14. Government granted monopolies, and monopolies that come about through government interventions in the market.

    So the uber company keeps selling at reasonable prices, and competitors can feasibly beat these prices by a little. Then the uber company buys them. This is just business, prices will rise and fall as battles are won in the competition "war". Competition is still keeping prices down and allowing for innovation in this scenario, is it not?

    I really don't see how you are talking about coercive monopolies (where's the coercion?). Furthermore, you did not show an example of how the competition can be prevented from entering the market because the scenario you explained involved companies entering the market, competing with the uber company (this competition keeps prices down), and then being bought (which probably makes for a good life for the owners of the company that got bought).
  15. I don't know why I'm arguing with you. If you don't believe that monopolies are real then go open a history book or simply google the name Rockefeller.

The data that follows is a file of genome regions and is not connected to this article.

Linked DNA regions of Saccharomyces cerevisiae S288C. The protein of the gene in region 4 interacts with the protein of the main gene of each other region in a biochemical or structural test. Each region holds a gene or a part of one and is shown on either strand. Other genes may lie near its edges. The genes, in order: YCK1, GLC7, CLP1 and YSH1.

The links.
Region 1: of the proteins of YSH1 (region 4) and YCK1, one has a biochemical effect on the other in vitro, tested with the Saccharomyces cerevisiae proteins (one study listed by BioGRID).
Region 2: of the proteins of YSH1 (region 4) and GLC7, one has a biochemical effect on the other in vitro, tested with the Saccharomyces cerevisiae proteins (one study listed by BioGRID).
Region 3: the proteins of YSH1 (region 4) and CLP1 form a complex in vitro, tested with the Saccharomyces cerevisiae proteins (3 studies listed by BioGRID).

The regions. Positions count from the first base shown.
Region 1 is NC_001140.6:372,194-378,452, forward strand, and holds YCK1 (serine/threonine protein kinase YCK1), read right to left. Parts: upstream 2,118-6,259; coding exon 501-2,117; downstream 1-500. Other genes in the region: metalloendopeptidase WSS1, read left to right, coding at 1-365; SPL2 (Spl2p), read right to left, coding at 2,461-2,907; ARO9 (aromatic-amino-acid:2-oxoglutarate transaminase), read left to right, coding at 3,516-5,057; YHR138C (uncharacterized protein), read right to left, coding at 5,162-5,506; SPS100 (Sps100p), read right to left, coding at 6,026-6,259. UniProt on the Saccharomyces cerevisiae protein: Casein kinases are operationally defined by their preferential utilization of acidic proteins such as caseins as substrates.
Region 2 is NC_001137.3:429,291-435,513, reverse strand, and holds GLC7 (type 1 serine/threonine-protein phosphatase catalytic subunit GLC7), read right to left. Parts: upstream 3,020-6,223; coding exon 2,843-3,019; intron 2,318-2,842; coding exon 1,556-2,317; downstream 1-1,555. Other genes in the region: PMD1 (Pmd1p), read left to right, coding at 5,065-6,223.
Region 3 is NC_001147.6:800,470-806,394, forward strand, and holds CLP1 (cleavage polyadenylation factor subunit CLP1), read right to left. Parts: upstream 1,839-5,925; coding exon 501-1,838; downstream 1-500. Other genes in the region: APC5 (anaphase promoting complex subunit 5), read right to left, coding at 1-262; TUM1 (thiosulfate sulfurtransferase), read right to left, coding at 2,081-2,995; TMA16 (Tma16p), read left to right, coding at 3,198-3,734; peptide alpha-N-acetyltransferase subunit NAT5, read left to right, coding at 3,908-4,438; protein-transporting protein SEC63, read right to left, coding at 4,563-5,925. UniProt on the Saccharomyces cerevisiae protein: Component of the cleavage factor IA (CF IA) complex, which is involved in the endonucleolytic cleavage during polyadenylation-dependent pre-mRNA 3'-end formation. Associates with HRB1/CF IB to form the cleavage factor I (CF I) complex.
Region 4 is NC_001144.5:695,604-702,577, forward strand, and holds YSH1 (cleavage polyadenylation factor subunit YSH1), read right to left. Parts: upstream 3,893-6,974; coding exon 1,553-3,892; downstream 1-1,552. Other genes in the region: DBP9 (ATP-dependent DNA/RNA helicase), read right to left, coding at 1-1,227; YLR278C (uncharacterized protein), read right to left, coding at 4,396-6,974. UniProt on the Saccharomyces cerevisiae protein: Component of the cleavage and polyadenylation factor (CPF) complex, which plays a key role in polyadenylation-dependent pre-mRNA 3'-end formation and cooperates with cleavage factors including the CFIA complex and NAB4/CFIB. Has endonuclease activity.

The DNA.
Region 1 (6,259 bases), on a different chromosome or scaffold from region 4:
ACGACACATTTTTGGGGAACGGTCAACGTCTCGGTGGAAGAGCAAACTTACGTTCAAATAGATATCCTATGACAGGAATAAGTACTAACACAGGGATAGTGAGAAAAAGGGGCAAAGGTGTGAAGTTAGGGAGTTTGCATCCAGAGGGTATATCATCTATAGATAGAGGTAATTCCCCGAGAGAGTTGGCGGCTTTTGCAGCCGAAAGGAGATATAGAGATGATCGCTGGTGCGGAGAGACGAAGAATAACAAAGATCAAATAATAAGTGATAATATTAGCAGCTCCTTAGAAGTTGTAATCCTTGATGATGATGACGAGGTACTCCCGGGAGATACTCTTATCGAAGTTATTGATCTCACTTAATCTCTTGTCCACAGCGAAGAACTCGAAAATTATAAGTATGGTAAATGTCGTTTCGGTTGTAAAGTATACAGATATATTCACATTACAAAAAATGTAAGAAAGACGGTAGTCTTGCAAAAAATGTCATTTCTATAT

16. Why you gotta straw man me? When did I ever say that I think monopolies don't exist? I did mention a bit about how I think some monopolies (monopolies gained through efficiency) can be beneficial to consumers. Maybe that is what spawned this knee-jerk straw man accusation.

  17. perfect example of the fallacious arguments i was referring to.
  18. What is your point then? Monopolies are good?
  19. no thats not what hes saying. you're over simplifying and putting words in his mouth. the only time i saw him say that monopolies are good is when he talked about a monopoly that was beneficial to the consumer. and in that case yes, if they are beneficial to the consumer, monopolies are good.


    then you spun him pointing out a single pro for monopolies and blanketed his entire argument in two very poignant sentences.

    can you say fallacy?
    i knew you could
  20. Couldn't get past the first sentence of that article. Too early in the morning for that kind of bullshit. I'll go through the article line by line later today.

    For now, I would like to know: who is that article written by and where did you come across it?